Fair and Equal in the World of Work: Two Significant Federal Developments in Discrimination Law
University of Sydney - Faculty of Law
January 4, 2010
Australian Journal of Labour Law, Vol. 23, No. 3, pp. 199-219, 2010
Sydney Law School Research Paper No. 10/04
Two recent discrimination law reforms represent a significant strengthening of human rights in Australia, particularly for persons with disability, bringing the right to equality in from the cold and more squarely into the industrial realm where workplace terms and conditions are determined and regulated. The Fair Work Act 2009 (Cth), replacing the Workplace Relations Act 1996 (Cth), introduces new discrimination provisions that may expand anti-discrimination rights and, at the very least, brings the Fair Work Ombudsman’s powers and resources to the enforcement of anti-discrimination rights in work. This reflects a major regulatory shift that has both symbolic and instrumental potential to promote equality as an employment right not merely a moral claim.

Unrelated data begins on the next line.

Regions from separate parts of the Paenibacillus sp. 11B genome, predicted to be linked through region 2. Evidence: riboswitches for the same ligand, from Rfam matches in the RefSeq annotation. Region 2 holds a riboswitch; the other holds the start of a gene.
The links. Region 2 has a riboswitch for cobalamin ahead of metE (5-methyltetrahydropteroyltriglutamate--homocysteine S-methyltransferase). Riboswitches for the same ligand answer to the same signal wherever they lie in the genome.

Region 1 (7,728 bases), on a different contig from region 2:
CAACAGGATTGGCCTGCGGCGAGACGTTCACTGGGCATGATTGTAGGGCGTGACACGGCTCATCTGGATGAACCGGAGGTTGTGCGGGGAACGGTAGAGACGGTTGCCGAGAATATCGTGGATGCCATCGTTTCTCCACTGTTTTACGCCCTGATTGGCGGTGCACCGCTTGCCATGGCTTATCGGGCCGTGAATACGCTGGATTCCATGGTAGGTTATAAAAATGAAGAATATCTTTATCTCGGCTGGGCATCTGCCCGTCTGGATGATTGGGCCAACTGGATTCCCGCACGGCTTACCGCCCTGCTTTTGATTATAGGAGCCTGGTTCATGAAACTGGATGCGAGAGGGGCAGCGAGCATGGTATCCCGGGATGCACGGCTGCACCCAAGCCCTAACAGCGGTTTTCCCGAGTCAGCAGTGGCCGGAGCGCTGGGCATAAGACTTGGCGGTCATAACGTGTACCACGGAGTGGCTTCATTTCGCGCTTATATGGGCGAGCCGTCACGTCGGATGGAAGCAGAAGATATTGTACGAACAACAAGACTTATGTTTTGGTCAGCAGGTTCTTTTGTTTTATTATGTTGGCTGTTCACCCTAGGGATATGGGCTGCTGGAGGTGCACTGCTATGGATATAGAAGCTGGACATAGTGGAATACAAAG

The Disability Discrimination and Other Human Rights Legislation Act 2009 (Cth) amended the Disability Discrimination Act 1992 (Cth) and other Acts. Most fundamentally, the DDA changes make express that employers (and other duty holders) have an obligation to provide ‘reasonable adjustments’ to enable the equal economic and social participation of persons with disability.
After briefly identifying regulatory weaknesses of Australian anti-discrimination laws to date, I outline the new provisions and analyse how they might operate. These changes provide new rights and enforcement means for victims of discrimination but with some outstanding questions and issues.
Number of Pages in PDF File: 23
Keywords: discrimination, work, disability, Australia, law, Fair Work Act, reasonable adjustments, regulatory
JEL Classification: K10, K30, K31
Date posted: January 5, 2010 ; Last revised: April 1, 2015
© 2016 Social Science Electronic Publishing, Inc. All Rights Reserved.
This page was processed by apollobot1 in 0.156 seconds